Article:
• PinoPino 84 Pts
    No, China's outstanding success to date has been a consequence of adopting the west's manufacturing and marketing techniques and, as a result of cheap labour, beating us us at our own game.
    China's weaknesses are that wages are rising and have so far they have been less innovative than the west.
    Almost everything which China produces, from televisions to automobiles and from the computer to space going rockets are all inventions/discoveries of western scientists.
    The innovative nature of the west will ensure that we stay ahead of the manufacturers of cheap, and all too often shoddy western imitations. 
  • I believe that they will become a world leader. Many countries use them for manufacturing due to their low cost. This can increase their pollution which is a large negative, but that could also build up their financials.
    DebateIslander and a DebateIsland.com lover. 
  • I can see it both ways
    pro: they have lots of scale and we are seeing some innovation out of China. Their innovation is different than US, but they get really good at doing things cheaper and cheaper.
    con: if their middle class get to speak up then the artistically low wages and cost to their society (like environmental concerns) will add cost to their services and will make it less competitive.

    I lean towards saying no.
  • agsragsr 850 Pts
    Again, the high growth was at the expense of middle class and therefore is not sustainable long term.

    Also, manufacturing of the last couple of centuries relied on low cost labor.  As ratio of robots to people will exponentially increase in manufacturing process, Chinese competitive advanatage will be pressured 
    Live Long and Prosper
  • prices rise, companies go to China for cheap manufacturing, as long as this maintains it self they could potentially become a world leader.
  • agsragsr 850 Pts
    @juristijul_24, but the big question is why China is cheaper.
    is it because of overall capability of cheap labor? The labor part will be less and less important as technology will play a bigger role.  At the same time Chinese labor will continue to get more expensive as their central government is easing costly/controversial currency manipulation 
    Live Long and Prosper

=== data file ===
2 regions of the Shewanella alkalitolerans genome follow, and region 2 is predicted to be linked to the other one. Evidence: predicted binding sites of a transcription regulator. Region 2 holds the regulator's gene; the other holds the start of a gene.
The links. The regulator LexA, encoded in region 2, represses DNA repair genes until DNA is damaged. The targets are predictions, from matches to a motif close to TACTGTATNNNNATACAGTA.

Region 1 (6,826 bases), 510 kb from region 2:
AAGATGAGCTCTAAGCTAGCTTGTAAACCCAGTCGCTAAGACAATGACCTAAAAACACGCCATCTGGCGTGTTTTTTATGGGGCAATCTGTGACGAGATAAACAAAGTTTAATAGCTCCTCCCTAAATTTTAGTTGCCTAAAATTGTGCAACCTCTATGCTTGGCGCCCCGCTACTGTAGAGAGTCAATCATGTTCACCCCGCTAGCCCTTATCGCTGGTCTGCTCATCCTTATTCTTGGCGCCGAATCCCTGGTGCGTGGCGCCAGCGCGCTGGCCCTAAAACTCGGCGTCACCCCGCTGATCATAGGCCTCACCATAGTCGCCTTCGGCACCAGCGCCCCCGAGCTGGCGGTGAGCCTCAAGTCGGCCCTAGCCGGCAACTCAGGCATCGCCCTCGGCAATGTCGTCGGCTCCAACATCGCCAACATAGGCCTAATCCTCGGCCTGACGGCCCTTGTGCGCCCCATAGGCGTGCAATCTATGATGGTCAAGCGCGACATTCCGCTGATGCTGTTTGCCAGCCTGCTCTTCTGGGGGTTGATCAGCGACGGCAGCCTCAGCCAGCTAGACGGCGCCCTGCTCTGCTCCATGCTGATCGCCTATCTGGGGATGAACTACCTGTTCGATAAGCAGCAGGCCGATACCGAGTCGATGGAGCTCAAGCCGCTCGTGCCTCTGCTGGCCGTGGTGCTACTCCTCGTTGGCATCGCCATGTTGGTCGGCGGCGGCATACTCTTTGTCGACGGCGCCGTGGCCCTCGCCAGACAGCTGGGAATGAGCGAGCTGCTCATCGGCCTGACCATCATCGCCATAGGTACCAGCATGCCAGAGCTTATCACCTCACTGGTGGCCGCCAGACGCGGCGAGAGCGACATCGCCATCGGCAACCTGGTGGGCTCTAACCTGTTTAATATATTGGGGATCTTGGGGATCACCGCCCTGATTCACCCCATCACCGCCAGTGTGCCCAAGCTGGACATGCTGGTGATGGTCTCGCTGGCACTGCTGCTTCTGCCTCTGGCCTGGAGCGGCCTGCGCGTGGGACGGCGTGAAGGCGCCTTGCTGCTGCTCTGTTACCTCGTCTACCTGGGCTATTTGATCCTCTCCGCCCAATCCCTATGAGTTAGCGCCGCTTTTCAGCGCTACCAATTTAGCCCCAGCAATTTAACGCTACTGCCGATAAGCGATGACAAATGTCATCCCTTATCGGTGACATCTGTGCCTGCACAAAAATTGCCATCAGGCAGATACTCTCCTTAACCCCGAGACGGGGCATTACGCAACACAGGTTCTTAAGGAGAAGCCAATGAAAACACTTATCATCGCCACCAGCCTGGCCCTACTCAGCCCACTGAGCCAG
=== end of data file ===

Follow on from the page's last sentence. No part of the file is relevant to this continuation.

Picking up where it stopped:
• @agsr China is cheaper for many reasons, they have cheap Chinese labor and many plants to manufacture goods.
  • The competition is not even close.

    US GDP per capita in 2016: $57,638.16 USD
    China GDP per capita in 2016: $8,123.18 USD

    US GDP growth rate currently: ~4%
    China GDP growth rate currently: ~6.5% 

    The Chinese growth has been steadily decreasing for a long time, and the US growth tends to fluctuate up and down. Let us take the worst case scenario: the US growth reverts back to the standard 2%, and China maintains 6.5% forever. At this rate, according to my calculations in Python, China will only catch up with the US GDP per capita in 46 years, that is by 2064. 
    Assuming the US GDP per capita stays at 4%, we get a much more distant prediction: the GDP per capita will equalize by 2099.

    As you can see, 2030 is off by a long shot. Unless either the US system experiences an unbelievable meltdown which will make Great Depression look like a child's play, or China suddenly experiences unprecedented economical growth due to development of the most revolutionary technology since the wheel, there is absolutely no way China can compare in any way to the US in the nearest few decades.

    Now, if you want to talk about the overall GDP, i.e. the overall economical power, then China does have a chance to surpass the US in this regard by, I would say, 2040. But China still will not have much of what the US has: abundant military presence around the world, trust and support from dozens of allies and over a hundred "satellites", technological and scientific superiority... At most, China can take place of Soviet Union in the new cold war - but it cannot hope to seriously compete with the leading Western democracy, unless it seriously restructurizes its model.
  • China is already a world leader